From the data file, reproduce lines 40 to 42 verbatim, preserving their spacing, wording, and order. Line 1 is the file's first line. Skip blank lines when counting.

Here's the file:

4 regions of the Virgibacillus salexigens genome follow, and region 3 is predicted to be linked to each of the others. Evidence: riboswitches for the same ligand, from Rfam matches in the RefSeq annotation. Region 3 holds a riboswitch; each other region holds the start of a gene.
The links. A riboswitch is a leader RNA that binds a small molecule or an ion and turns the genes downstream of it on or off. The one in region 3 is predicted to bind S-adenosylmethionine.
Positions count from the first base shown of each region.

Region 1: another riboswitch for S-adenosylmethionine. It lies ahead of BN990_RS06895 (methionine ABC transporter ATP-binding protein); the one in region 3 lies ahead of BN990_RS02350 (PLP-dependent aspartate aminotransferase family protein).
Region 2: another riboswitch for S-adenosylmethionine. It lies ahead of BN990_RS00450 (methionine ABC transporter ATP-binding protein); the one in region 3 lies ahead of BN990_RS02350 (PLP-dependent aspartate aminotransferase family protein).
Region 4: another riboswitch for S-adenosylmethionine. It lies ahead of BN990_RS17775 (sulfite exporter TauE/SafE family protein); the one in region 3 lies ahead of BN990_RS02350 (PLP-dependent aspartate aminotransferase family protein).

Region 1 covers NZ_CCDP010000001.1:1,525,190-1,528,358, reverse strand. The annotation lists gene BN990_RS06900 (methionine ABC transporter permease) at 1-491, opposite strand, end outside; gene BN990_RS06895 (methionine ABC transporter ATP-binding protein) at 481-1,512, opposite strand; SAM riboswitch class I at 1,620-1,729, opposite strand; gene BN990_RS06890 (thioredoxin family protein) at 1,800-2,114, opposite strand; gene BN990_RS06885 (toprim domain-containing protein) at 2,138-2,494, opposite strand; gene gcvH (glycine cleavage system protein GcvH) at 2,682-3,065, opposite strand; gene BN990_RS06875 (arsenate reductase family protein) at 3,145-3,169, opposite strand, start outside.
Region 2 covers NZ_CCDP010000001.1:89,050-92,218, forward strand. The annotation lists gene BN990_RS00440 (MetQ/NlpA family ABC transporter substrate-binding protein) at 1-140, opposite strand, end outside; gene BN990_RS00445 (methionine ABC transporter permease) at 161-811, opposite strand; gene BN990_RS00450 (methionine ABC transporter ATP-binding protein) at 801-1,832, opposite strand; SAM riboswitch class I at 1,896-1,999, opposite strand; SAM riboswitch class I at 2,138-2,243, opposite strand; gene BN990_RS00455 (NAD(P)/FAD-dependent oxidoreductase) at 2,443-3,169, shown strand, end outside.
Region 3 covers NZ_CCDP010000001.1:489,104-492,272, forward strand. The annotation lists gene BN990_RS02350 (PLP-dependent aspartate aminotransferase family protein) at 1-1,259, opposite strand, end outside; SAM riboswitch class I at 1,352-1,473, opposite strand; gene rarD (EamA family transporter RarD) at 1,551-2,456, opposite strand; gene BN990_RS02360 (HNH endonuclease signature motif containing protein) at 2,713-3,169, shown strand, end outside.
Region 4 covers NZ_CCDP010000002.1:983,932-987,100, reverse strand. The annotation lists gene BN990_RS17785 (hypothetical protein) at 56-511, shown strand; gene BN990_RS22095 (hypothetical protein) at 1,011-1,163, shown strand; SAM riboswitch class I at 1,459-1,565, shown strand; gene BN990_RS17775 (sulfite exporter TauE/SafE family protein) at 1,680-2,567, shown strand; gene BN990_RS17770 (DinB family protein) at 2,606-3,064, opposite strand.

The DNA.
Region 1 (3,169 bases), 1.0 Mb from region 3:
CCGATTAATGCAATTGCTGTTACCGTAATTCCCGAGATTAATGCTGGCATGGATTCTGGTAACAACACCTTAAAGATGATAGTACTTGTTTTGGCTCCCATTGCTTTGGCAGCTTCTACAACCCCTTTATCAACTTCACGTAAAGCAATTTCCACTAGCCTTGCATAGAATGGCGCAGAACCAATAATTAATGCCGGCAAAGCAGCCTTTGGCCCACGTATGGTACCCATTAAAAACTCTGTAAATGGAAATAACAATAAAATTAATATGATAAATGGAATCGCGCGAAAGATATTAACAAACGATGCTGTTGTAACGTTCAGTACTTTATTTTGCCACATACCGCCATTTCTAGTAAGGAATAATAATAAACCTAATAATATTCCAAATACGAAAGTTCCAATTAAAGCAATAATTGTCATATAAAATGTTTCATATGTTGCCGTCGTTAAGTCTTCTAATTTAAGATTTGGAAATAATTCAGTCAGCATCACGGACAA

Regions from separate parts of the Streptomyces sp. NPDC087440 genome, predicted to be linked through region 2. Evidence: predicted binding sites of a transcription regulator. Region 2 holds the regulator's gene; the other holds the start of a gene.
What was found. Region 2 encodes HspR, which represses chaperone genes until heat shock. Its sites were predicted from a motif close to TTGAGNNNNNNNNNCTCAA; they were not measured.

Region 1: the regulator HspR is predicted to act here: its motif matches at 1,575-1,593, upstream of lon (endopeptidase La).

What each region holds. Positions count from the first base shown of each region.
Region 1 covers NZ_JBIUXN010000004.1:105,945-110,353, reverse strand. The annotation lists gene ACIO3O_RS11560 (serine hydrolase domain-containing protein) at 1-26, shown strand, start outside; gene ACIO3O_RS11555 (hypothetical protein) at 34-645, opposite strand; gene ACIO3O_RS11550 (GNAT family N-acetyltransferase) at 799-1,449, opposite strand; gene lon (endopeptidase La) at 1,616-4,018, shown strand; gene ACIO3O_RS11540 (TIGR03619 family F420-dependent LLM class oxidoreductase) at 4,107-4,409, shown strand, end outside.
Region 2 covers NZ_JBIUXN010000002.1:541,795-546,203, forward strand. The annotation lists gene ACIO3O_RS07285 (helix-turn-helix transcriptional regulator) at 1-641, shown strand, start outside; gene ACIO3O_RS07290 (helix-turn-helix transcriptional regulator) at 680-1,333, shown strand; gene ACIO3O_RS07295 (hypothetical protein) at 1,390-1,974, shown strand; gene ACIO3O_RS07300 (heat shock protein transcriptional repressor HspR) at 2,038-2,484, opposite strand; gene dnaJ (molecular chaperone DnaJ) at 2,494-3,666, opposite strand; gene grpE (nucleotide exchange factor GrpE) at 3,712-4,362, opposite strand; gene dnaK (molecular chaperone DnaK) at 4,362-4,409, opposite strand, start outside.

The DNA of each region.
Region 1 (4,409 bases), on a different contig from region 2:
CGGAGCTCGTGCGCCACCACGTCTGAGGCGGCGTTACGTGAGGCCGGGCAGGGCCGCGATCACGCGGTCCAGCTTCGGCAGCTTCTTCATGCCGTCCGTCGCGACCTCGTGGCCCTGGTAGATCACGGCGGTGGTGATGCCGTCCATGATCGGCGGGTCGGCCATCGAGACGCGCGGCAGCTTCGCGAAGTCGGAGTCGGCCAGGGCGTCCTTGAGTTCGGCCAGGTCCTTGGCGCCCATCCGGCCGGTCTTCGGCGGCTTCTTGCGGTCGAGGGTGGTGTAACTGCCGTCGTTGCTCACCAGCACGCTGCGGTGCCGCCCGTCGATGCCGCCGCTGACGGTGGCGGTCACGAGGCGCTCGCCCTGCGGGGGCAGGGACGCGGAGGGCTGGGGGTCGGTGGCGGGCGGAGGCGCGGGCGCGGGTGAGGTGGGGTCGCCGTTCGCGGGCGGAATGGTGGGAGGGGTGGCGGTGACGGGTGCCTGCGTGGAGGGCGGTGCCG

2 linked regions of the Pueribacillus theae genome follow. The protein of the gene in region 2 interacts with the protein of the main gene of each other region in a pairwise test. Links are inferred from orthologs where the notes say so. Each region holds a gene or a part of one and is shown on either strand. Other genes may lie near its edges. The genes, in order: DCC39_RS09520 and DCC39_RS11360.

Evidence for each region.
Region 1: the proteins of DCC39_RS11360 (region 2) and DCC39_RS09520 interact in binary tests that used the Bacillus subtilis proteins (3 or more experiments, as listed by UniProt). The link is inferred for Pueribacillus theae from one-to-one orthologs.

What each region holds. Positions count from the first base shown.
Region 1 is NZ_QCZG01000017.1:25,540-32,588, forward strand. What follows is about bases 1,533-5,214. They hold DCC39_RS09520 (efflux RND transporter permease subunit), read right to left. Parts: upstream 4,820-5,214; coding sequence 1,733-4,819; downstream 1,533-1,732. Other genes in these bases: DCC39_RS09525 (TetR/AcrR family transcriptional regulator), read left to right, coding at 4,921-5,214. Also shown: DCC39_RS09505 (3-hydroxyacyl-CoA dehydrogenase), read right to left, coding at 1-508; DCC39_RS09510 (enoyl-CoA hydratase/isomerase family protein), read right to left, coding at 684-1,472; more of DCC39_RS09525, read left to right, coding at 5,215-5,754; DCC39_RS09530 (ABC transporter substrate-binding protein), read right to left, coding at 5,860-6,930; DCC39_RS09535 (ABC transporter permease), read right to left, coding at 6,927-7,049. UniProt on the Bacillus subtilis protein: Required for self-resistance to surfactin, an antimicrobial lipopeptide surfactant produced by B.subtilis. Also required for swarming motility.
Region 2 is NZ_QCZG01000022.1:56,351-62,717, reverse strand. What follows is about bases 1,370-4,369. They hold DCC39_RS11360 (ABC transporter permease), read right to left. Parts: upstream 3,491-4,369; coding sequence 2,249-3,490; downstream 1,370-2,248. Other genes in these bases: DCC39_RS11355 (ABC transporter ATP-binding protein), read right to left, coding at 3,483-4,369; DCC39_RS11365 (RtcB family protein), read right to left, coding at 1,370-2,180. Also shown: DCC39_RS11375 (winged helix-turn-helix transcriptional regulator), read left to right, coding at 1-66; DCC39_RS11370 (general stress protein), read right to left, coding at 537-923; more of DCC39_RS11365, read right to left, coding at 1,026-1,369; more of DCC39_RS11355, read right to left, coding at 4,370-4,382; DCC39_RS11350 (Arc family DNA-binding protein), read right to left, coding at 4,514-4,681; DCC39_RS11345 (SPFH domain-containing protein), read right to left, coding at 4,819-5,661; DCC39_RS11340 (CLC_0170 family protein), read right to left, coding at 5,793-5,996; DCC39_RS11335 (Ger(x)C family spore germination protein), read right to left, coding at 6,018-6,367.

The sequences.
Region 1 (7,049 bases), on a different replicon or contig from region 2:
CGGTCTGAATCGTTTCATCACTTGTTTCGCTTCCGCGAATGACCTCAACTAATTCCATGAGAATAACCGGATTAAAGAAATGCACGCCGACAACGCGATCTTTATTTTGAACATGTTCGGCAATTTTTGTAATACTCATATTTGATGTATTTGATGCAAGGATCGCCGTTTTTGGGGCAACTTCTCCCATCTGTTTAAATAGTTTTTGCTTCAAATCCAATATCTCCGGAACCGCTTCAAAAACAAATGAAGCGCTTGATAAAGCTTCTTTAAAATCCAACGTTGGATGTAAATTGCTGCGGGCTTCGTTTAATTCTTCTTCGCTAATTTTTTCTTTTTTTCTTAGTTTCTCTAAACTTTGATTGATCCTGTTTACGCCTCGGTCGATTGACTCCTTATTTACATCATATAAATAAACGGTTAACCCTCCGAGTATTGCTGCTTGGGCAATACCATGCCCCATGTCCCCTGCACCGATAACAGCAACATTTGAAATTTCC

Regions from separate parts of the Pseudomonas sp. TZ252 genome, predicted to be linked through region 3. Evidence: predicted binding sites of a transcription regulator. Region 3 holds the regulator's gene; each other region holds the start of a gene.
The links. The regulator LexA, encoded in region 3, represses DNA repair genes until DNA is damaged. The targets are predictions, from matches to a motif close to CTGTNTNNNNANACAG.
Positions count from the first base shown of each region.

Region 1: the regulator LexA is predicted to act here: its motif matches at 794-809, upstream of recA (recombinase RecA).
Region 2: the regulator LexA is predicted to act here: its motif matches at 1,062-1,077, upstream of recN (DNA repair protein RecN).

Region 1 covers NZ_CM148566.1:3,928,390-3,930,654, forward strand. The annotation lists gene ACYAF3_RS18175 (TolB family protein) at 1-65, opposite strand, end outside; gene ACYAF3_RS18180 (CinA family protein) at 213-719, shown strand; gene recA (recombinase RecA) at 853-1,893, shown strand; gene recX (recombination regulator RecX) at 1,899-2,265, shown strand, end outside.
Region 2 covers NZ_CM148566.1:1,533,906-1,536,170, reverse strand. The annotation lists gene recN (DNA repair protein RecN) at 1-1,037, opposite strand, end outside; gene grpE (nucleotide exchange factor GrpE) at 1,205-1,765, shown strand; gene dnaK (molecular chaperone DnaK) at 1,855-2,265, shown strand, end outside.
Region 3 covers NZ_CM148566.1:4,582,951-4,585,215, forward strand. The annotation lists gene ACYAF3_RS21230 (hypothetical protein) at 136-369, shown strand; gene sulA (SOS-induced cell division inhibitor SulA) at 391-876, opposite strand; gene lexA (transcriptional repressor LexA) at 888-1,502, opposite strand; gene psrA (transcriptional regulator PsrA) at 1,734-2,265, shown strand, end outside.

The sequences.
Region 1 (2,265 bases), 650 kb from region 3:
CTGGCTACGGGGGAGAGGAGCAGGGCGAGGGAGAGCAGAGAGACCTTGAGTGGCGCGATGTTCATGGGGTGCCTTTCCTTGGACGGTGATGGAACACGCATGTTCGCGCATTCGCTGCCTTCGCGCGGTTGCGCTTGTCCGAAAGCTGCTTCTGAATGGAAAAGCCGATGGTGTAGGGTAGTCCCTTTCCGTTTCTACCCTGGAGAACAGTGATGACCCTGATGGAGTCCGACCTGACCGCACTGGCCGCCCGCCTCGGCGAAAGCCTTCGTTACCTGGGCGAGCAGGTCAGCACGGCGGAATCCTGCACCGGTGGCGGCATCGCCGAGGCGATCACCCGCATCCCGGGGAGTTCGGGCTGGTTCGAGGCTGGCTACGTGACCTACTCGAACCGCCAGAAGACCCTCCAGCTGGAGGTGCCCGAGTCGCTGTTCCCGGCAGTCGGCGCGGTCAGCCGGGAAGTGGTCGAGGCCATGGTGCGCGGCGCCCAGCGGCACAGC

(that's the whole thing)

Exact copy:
The sequences.
Region 1 (2,265 bases), 650 kb from region 3:
CTGGCTACGGGGGAGAGGAGCAGGGCGAGGGAGAGCAGAGAGACCTTGAGTGGCGCGATGTTCATGGGGTGCCTTTCCTTGGACGGTGATGGAACACGCATGTTCGCGCATTCGCTGCCTTCGCGCGGTTGCGCTTGTCCGAAAGCTGCTTCTGAATGGAAAAGCCGATGGTGTAGGGTAGTCCCTTTCCGTTTCTACCCTGGAGAACAGTGATGACCCTGATGGAGTCCGACCTGACCGCACTGGCCGCCCGCCTCGGCGAAAGCCTTCGTTACCTGGGCGAGCAGGTCAGCACGGCGGAATCCTGCACCGGTGGCGGCATCGCCGAGGCGATCACCCGCATCCCGGGGAGTTCGGGCTGGTTCGAGGCTGGCTACGTGACCTACTCGAACCGCCAGAAGACCCTCCAGCTGGAGGTGCCCGAGTCGCTGTTCCCGGCAGTCGGCGCGGTCAGCCGGGAAGTGGTCGAGGCCATGGTGCGCGGCGCCCAGCGGCACAGC